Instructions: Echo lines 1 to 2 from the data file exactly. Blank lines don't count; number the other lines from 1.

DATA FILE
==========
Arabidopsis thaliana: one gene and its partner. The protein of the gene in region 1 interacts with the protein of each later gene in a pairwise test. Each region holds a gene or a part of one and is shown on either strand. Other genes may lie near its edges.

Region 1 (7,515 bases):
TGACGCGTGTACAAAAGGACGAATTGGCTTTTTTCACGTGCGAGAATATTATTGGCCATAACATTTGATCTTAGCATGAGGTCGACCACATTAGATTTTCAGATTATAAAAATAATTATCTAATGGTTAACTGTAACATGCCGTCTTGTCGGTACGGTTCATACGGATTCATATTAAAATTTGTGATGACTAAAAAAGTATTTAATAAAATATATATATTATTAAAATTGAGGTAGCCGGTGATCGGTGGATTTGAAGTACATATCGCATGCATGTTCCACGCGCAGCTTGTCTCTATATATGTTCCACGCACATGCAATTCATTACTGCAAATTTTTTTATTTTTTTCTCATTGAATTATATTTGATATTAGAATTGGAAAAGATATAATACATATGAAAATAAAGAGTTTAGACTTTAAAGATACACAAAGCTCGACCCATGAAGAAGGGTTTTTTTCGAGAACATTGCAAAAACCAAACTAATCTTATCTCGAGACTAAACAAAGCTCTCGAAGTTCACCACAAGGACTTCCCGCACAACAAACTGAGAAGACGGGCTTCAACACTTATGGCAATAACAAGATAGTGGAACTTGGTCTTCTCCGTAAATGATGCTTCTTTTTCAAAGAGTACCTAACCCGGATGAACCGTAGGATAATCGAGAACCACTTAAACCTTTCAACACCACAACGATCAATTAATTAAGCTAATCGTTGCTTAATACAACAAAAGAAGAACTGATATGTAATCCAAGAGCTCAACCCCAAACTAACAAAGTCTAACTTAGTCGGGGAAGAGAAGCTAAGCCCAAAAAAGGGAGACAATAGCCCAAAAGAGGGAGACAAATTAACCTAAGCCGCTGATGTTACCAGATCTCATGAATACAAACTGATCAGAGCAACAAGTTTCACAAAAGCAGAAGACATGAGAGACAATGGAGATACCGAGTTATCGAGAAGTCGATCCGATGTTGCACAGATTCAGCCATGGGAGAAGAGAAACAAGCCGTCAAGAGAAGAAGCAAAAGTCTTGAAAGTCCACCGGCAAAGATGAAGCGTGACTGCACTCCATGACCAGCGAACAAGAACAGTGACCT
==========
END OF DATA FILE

Arabidopsis thaliana: one gene and its partner. The protein of the gene in region 1 interacts with the protein of each later gene in a pairwise test. Each region holds a gene or a part of one and is shown on either strand. Other genes may lie near its edges.

Region 1 (7,515 bases):